Earlier this morning, the House Financial Services Committee unveiled a new website that includes 1) a place to comment on legislation 2) a handy form for anyone who knows of someone up to no good found under the section “You Blow The Whistle” and 3) a blog called The Bottom Line. Here’s what they had to say in their inaugural post. Read more »
As you may have heard, Congresswoman Maxine Waters is currently being investigated on charges she arranged stimulus funds for a minority-owned bank in which Mr. Waters owned stock. Max maintains her innocence and wants a public trial to be held “as quickly as possible so she can clear her name.” In the meantime Ms. Waters says she’s gonna be putting a few people on trial herself– two of the biatches investigating her. Read more »
“It’s proven by the fact that you have millions of people who are in foreclosure who never should have been in foreclosure. This just didn’t happen because there were a lot of irresponsible people. Think about it. This is unprecedented, that this many people, all of a sudden, would be in foreclosure. What went wrong?” she asked Mark Haines. “I’ll tell you what went wrong. These exotic products that were put on the market tricked people into mortgages they could not afford. They had mortgages that reset that they never anticipated would reset, where the interest rates were double, where their mortgage payments were double. They never anticipated that. They didn’t know what they were getting into. This is not just some irresponsible homeowner. This is massive fraud…On a macro level, policy for the whole country, I still don’t understand how you get around the moral hazard without just simply saying all of the contracts that are out there are not worth the paper they’re printed on.” Read more »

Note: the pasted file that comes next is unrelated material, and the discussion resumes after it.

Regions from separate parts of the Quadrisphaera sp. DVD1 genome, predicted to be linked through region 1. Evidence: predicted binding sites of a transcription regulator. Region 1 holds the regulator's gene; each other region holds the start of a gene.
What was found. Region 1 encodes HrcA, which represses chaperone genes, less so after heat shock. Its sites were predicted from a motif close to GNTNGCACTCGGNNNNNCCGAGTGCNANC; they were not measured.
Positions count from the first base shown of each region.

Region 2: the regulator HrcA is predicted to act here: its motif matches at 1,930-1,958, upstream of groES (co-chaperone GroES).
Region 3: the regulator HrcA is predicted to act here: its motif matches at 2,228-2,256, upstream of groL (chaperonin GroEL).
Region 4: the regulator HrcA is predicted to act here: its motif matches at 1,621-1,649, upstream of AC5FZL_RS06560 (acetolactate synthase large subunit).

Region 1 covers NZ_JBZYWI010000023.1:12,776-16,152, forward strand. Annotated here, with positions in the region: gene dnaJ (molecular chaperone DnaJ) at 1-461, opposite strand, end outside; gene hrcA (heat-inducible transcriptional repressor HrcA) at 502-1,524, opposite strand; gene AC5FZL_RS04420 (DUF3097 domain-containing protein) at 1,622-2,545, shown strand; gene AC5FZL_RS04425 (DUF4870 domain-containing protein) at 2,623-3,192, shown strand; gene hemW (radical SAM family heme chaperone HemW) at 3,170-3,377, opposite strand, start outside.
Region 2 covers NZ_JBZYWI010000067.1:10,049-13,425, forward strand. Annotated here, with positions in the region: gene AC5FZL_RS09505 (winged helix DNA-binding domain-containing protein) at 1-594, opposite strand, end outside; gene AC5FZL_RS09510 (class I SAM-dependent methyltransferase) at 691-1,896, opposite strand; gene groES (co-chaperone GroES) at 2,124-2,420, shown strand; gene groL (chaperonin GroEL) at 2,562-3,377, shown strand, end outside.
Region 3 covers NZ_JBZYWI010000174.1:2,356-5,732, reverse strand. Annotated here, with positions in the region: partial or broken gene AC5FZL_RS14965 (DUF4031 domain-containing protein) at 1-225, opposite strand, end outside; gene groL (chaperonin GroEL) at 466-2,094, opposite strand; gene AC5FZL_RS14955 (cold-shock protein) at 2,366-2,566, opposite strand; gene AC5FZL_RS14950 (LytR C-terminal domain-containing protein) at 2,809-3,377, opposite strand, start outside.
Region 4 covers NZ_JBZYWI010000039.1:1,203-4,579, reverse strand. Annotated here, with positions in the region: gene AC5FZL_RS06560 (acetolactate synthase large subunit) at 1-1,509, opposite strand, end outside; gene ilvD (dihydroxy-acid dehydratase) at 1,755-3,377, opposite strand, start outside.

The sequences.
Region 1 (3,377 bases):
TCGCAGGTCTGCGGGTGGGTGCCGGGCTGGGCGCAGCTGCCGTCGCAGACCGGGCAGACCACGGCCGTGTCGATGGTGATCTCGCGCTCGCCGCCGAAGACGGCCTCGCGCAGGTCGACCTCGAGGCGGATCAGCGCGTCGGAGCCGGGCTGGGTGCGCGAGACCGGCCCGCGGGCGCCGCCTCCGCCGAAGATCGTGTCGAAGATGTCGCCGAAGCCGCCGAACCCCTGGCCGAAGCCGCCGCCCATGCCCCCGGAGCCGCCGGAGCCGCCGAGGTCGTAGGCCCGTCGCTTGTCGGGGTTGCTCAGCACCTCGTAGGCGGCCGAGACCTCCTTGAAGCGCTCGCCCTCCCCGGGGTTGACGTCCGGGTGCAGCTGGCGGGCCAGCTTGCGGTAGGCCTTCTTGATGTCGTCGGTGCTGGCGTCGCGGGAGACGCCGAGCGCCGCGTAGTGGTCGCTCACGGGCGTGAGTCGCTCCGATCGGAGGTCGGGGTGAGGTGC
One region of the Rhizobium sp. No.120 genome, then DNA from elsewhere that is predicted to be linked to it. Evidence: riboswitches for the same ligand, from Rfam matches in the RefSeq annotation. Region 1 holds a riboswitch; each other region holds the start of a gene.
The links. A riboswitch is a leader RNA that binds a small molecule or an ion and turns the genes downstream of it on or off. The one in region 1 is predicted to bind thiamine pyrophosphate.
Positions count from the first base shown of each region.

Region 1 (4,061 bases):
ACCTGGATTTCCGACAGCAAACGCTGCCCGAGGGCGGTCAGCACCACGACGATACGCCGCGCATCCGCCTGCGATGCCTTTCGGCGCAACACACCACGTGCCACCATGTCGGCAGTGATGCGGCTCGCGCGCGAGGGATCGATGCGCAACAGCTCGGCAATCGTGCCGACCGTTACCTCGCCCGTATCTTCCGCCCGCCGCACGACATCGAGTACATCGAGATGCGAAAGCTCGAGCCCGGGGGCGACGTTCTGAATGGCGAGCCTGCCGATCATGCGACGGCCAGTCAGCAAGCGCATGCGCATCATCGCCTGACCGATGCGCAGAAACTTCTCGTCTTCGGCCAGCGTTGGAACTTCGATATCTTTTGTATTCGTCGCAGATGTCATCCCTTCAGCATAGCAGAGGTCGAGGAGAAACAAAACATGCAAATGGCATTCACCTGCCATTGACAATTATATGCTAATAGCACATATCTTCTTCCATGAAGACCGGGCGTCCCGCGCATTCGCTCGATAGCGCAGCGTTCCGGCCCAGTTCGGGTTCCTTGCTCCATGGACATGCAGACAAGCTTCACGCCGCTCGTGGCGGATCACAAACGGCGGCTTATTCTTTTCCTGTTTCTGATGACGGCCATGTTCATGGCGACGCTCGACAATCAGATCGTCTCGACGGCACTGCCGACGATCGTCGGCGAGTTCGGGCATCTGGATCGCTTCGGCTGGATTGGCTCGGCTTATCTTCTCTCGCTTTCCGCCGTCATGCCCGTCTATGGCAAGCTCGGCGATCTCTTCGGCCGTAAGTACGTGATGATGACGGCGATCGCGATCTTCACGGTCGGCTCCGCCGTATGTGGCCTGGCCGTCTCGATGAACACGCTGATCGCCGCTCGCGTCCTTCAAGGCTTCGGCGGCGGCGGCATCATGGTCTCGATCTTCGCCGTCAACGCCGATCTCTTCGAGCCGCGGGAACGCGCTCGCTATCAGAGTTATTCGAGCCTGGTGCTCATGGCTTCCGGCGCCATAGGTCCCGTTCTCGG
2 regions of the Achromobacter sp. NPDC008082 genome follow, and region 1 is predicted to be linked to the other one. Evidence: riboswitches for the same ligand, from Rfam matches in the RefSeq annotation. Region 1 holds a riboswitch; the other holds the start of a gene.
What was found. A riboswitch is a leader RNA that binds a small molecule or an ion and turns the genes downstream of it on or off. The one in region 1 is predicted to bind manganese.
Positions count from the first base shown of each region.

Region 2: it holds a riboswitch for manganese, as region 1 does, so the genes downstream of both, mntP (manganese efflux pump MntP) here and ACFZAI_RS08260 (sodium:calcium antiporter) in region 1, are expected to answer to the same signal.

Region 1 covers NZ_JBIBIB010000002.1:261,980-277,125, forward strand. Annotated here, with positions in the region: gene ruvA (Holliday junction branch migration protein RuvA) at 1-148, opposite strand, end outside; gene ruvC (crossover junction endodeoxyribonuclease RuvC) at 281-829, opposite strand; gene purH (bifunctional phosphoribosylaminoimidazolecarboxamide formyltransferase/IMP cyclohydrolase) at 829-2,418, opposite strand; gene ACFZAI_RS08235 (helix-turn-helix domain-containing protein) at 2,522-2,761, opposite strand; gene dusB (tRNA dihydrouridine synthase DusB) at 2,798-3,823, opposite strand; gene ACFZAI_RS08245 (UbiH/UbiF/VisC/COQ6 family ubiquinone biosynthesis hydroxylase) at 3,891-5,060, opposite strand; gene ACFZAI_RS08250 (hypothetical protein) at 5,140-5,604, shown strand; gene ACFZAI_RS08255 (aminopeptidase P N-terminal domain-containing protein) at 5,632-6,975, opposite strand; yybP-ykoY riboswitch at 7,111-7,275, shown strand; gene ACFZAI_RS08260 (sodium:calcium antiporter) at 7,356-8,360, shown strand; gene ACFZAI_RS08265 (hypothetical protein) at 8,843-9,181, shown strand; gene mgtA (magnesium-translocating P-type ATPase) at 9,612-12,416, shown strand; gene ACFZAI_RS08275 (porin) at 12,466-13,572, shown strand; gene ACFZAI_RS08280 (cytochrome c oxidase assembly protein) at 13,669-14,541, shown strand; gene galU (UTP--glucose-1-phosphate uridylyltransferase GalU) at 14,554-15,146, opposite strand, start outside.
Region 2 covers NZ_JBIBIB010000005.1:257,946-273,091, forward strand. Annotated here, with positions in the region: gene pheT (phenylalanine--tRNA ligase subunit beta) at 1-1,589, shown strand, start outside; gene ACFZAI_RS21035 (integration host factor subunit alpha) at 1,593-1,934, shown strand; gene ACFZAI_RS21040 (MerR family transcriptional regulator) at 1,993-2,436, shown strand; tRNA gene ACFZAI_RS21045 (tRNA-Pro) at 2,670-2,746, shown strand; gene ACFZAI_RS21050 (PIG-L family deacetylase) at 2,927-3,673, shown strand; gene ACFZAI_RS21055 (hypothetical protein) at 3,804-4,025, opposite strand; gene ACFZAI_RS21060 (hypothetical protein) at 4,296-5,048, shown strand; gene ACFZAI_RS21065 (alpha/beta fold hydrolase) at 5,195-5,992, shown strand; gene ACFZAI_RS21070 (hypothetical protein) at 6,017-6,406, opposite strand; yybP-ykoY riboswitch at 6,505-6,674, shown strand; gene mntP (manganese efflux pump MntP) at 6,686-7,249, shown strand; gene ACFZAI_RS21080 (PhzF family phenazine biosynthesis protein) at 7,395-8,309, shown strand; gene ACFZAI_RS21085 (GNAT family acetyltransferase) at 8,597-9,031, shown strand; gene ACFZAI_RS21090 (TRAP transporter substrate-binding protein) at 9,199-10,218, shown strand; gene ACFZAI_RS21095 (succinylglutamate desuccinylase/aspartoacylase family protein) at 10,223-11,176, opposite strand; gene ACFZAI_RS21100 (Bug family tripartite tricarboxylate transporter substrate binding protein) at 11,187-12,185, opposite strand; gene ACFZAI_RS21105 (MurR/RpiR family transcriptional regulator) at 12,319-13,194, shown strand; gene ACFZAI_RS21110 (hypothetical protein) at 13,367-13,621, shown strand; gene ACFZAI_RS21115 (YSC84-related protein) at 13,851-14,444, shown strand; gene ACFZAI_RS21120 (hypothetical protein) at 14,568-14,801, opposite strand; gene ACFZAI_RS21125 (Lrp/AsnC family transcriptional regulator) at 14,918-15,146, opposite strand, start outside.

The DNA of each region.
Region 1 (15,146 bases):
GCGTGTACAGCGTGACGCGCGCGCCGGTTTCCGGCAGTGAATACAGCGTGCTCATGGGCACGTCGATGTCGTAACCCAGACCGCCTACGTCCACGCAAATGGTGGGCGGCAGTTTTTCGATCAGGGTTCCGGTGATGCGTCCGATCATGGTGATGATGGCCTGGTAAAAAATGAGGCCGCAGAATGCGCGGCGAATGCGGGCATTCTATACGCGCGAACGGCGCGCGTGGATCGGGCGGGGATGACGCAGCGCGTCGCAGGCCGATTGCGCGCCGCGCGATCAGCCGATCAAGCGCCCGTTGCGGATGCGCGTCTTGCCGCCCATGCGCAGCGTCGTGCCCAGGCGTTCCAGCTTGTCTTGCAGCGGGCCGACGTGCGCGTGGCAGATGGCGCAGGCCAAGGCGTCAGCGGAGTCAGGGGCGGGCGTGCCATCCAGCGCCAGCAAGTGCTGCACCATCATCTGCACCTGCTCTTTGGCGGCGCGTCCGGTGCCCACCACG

As previously mentioned, Maxine Waters has been accused of some questionably ethical dealings. The Congresswoman from California has denied that she’s violated any house rules and as a result, will take part in a public hearing rather than admitting to any wrongdoing. Naturally you can expect any hearing involving Waters to be an extremely entertaining event but today the Boston Herald takes one for the team, raising a few points that ensure there will be a minimum of, ballparking it, 5 delightful awkward exchanges, vis-a-vis a pal of hers named Kevin who allegedly has a coke, sodomy and Porsche problem. Read more »